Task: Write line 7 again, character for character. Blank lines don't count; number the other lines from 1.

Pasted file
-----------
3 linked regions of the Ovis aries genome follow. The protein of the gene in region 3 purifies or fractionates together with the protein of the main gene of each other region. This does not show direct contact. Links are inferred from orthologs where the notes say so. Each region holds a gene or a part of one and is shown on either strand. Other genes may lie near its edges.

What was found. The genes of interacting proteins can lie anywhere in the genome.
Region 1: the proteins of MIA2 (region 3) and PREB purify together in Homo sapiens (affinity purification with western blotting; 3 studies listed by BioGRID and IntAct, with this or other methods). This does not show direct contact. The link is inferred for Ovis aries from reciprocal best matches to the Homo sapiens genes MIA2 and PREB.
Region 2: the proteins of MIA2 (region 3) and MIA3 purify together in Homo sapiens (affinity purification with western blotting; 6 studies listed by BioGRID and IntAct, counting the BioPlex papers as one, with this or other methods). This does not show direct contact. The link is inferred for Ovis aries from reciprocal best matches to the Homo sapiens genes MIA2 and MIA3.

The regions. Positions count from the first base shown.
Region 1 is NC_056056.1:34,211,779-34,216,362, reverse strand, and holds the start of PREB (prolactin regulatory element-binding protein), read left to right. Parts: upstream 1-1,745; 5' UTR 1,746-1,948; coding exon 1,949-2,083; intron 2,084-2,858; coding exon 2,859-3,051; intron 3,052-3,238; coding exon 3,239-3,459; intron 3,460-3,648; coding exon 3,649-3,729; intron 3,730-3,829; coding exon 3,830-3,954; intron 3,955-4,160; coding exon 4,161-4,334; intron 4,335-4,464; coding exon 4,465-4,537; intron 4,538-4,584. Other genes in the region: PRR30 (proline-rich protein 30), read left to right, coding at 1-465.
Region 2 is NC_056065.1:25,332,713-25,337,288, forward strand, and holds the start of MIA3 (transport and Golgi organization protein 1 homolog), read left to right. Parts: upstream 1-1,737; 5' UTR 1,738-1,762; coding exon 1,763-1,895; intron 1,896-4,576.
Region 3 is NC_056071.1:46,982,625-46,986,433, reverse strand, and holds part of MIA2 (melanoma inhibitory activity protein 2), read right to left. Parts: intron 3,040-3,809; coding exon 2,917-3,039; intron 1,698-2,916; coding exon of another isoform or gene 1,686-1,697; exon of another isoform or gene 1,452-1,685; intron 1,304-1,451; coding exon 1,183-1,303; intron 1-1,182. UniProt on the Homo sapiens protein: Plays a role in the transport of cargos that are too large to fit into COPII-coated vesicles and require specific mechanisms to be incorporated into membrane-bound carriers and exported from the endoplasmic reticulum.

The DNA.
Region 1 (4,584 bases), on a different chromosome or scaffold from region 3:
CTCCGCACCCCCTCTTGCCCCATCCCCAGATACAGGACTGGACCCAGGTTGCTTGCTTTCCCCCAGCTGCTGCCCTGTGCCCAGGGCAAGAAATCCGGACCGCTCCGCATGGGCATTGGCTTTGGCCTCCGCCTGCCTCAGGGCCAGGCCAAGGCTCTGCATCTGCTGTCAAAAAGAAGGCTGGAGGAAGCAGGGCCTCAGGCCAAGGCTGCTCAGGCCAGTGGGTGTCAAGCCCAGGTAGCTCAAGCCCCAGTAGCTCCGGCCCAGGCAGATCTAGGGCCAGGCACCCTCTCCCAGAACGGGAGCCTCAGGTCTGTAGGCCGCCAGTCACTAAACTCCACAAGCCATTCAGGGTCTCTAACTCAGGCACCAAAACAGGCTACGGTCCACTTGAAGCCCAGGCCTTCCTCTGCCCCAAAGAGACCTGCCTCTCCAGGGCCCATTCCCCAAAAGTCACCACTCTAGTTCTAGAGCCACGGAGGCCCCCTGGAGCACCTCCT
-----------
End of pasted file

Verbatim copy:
Region 2 is NC_056065.1:25,332,713-25,337,288, forward strand, and holds the start of MIA3 (transport and Golgi organization protein 1 homolog), read left to right. Parts: upstream 1-1,737; 5' UTR 1,738-1,762; coding exon 1,763-1,895; intron 1,896-4,576.